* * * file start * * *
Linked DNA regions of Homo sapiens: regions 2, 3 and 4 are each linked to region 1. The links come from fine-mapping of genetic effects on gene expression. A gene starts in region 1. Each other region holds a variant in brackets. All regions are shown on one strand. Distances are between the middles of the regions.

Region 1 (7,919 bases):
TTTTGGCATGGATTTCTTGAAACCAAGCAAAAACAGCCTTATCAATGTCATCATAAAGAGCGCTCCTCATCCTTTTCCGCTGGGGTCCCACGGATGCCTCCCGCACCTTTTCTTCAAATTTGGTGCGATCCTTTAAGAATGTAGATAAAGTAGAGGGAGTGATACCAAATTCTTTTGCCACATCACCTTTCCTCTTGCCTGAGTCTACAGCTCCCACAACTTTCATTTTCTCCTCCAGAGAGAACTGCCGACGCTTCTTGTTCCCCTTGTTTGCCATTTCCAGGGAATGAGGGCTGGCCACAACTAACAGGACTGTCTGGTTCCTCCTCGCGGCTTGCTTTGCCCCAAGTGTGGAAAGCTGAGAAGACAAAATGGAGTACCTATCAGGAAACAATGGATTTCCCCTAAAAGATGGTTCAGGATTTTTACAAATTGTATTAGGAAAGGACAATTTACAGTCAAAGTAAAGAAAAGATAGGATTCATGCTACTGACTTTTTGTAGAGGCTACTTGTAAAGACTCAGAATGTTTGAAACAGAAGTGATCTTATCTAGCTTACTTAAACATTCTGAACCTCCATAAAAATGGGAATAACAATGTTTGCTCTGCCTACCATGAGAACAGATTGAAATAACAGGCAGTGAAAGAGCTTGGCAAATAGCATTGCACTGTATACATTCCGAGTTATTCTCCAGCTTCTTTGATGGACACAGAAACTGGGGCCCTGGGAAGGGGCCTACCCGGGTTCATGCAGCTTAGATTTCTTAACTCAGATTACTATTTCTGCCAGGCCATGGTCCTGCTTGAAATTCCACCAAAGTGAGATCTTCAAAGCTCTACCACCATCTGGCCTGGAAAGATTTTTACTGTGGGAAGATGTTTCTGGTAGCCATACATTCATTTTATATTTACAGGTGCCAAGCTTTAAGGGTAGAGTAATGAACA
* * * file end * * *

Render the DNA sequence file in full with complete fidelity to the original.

Linked DNA regions of Homo sapiens: regions 2, 3 and 4 are each linked to region 1. The links come from fine-mapping of genetic effects on gene expression. A gene starts in region 1. Each other region holds a variant in brackets. All regions are shown on one strand. Distances are between the middles of the regions.

Region 1 (7,919 bases):
TTTTGGCATGGATTTCTTGAAACCAAGCAAAAACAGCCTTATCAATGTCATCATAAAGAGCGCTCCTCATCCTTTTCCGCTGGGGTCCCACGGATGCCTCCCGCACCTTTTCTTCAAATTTGGTGCGATCCTTTAAGAATGTAGATAAAGTAGAGGGAGTGATACCAAATTCTTTTGCCACATCACCTTTCCTCTTGCCTGAGTCTACAGCTCCCACAACTTTCATTTTCTCCTCCAGAGAGAACTGCCGACGCTTCTTGTTCCCCTTGTTTGCCATTTCCAGGGAATGAGGGCTGGCCACAACTAACAGGACTGTCTGGTTCCTCCTCGCGGCTTGCTTTGCCCCAAGTGTGGAAAGCTGAGAAGACAAAATGGAGTACCTATCAGGAAACAATGGATTTCCCCTAAAAGATGGTTCAGGATTTTTACAAATTGTATTAGGAAAGGACAATTTACAGTCAAAGTAAAGAAAAGATAGGATTCATGCTACTGACTTTTTGTAGAGGCTACTTGTAAAGACTCAGAATGTTTGAAACAGAAGTGATCTTATCTAGCTTACTTAAACATTCTGAACCTCCATAAAAATGGGAATAACAATGTTTGCTCTGCCTACCATGAGAACAGATTGAAATAACAGGCAGTGAAAGAGCTTGGCAAATAGCATTGCACTGTATACATTCCGAGTTATTCTCCAGCTTCTTTGATGGACACAGAAACTGGGGCCCTGGGAAGGGGCCTACCCGGGTTCATGCAGCTTAGATTTCTTAACTCAGATTACTATTTCTGCCAGGCCATGGTCCTGCTTGAAATTCCACCAAAGTGAGATCTTCAAAGCTCTACCACCATCTGGCCTGGAAAGATTTTTACTGTGGGAAGATGTTTCTGGTAGCCATACATTCATTTTATATTTACAGGTGCCAAGCTTTAAGGGTAGAGTAATGAACA